George Bush vs Donald Trump on pandemics

Suddenly, we wish we had this republican president who does not doubt science. George Bush.  Turns out Bush read the book, The Great Influenza by John M. Barry.

George Bush in 2005 warned that  “If a pandemic strikes, our country must have a surge capacity in place that will allow us to bring a new vaccine on line quickly and manufacture enough to immunize every American against the pandemic strain,”

Donald Trump  in 2020 on the other hand thought deeply about the subject, and declared coronavirus a “new hoax”.

You can tell what he watches. This classic mashup reveals the group that downplayed this as hyperbole. That’s what you get when no-scientists attempt to weigh in on a topic that’s beyond their intellectual capacity. Or don’t read.

 

“Martin Eisenstadt doesn’t exist” and what passes for news

News is under attack from many sides. There are digital missiles, financial grenades, dwindling readership and viewership, and the there’s the credibility factor.

So a story like this of a fabricated, unverified “source” brings up serious issues. Says The New York Times, peeling back the curtain:

“Trouble is, Martin Eisenstadt doesn’t exist. His blog does, but it’s a put-on. The think tank where he is a senior fellow — the Harding Institute for Freedom and Democracy — is just a Web site. The TV clips of him on YouTube are fakes.”

Which is to say, not just old media but new media and hybrid media tend to get taken for a ride very easily.

OK, so this was just a prank –a film maker trying to make a name, no different from say, Lonely Girl trying to make a career. But we have seen this script before haven’t we, and they have had serious consequences. Remember SwiftBoat, and Dan Rather’s “gate“, and Jason Blair, and … the list could go on.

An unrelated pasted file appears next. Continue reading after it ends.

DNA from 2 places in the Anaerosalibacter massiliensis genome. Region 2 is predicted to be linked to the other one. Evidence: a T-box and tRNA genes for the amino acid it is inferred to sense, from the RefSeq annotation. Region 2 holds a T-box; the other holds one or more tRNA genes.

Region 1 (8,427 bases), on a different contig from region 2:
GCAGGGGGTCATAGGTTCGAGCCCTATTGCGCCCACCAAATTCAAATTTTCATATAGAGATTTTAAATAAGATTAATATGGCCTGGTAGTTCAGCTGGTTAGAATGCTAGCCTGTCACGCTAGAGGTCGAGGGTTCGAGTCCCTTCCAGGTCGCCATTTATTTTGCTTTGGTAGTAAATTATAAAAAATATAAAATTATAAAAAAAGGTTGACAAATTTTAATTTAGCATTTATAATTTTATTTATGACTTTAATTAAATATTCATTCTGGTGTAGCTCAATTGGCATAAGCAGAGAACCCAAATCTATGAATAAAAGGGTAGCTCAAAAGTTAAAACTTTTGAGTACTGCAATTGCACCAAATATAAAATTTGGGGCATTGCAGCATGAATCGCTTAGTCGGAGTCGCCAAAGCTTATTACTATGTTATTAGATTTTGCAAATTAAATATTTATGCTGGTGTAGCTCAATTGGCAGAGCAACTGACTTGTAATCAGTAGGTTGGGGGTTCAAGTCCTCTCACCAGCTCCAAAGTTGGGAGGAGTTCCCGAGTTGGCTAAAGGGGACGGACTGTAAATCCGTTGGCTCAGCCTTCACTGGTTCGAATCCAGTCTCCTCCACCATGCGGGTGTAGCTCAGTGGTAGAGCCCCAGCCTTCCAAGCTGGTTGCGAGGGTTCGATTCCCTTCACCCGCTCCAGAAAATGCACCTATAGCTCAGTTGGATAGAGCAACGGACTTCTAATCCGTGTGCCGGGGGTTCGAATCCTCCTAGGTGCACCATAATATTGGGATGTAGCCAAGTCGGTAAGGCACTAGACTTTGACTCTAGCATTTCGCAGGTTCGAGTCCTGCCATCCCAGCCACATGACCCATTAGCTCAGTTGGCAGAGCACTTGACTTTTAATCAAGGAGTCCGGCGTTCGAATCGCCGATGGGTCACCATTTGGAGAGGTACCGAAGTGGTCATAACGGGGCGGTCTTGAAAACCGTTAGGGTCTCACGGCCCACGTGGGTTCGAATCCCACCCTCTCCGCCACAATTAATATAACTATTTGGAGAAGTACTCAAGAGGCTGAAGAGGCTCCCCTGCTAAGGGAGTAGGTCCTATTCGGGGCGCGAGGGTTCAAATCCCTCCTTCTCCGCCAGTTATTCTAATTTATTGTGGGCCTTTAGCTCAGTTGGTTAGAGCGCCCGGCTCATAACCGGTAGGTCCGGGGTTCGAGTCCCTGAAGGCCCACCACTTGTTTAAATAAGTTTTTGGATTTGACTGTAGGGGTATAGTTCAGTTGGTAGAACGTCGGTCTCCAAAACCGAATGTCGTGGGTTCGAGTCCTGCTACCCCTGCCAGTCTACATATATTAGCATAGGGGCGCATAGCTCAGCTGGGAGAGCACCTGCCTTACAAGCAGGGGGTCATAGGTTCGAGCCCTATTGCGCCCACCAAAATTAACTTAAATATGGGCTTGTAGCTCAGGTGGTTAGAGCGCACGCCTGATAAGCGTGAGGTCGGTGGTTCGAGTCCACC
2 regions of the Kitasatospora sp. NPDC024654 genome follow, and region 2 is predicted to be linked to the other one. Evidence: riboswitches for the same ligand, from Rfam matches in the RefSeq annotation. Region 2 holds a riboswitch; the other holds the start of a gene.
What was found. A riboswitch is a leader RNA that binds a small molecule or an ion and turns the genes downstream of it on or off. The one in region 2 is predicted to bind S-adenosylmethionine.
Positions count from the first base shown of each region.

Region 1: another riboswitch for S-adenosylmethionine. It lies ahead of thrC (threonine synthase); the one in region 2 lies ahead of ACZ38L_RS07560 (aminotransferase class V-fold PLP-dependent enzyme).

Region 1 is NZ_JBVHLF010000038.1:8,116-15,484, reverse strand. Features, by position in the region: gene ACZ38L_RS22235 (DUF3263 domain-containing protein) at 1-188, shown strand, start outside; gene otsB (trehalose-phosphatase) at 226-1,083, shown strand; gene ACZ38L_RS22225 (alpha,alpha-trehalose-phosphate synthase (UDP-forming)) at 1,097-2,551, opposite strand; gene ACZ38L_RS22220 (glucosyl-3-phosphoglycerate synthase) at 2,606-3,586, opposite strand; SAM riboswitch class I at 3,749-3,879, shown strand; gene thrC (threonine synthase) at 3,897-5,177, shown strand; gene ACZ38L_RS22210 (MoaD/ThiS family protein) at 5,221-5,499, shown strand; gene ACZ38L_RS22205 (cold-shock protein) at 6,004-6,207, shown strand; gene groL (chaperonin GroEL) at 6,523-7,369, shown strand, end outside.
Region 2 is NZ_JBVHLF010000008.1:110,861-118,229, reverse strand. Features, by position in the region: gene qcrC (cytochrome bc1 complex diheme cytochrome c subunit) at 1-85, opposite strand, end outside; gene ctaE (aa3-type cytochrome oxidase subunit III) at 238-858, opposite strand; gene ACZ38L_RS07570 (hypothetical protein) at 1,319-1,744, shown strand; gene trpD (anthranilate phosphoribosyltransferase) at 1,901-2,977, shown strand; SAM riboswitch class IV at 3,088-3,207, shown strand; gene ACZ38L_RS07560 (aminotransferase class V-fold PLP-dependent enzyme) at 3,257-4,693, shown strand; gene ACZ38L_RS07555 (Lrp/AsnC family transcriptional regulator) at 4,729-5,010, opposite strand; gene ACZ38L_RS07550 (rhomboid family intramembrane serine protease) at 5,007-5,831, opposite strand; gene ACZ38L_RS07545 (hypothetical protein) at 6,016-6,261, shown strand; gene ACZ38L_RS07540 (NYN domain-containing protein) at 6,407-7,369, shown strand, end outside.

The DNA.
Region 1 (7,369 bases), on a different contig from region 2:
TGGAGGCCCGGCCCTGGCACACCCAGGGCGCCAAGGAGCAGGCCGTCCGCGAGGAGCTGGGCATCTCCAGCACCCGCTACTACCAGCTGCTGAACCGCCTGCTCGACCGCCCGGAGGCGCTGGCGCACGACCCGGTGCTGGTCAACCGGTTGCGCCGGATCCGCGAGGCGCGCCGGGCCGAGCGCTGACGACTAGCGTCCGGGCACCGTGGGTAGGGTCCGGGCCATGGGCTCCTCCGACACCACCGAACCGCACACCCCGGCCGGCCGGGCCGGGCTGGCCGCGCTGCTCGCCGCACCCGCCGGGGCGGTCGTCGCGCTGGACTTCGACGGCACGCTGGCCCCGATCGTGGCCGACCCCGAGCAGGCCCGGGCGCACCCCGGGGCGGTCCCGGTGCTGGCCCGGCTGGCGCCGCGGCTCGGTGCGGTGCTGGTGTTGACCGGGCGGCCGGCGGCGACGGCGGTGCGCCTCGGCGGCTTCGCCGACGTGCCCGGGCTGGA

Let’s face it. Trust, has been shifting from authority figures and truth verifiers to (drum roll…) “people like me.” But even we are easily influenced (duped?) by some digital presence from people like us. When we do our due diligence as communicators we tend to assume that:

  • Anyone with a web site is probably above board
  • An organization with a blog is actually quite real, if not transparent. Until it the blog is outed.
  • And anyone who uses Twitter, is transparency personified -until people like “Janet‘ show up

In a recent Harvard study, people trusted Cable news twice as much as Broadcast news. For print, credibility was nearly a quarter of Cable news. None of this is comforting. The Martin Eisenstadt story broke on Cable news first. But the scary part? Even bloggers were linking to the fake Mr. Eisenstadt!

fakenytFun Sidebar: If you think most of the news is made up, take a look at at this edition of the New York Times. From the cover story, you might gues it is a fake New York Times.

Quotes for the week ending 15 November, 2008

“We are now offering a 25% Discount on all Collectable McCain/Palin08 products left in inventory”

Fire sale notice from the McCain-Palin campaign store.

“Simply put, things are already close enough between Change.gov and the Google Gang.”

Chris Soghoian, at CNetNews, commenting on Google’s relationship to the incoming White House administration. He also recommends BitTorrent for Pres. Obam’s fireside chats.

massive employee raiding.”

Agency.com’s complaint that Scottsdale-AZ based agency, specifically Don Scales, a former Agency.com staffer, has been poaching its employees and clients.

“I go dark some weekends and evenings until 8 p.m. because my kids come first. It’s not easy, but I don’t need to be big on Digg.”

Jason Falls, Head of social media at Doe-Anderson, interviewd by Jason Baer

“Martin Eisenstadt doesn’t exist. His blog does, but it’s a put-on. The think tank where he is a senior fellow — the Harding Institute for Freedom and Democracy — is just a Web site. The TV clips of him on YouTube are fakes.”

The not so shocking news that an unnamed source for the Sarah-doesn’t-know-Africa-is-a-continent story a fabricated person, carefully set up by two film-makers. Many media outlets were duped.

“Create a video hub for the executive branch – call it GovTube – that aggregates all video content throughout the government in a searchable, user friendly video portal.”

One of the recomemndations by Dan Mannet, at TechPresident, for how the new administration could use multi-media.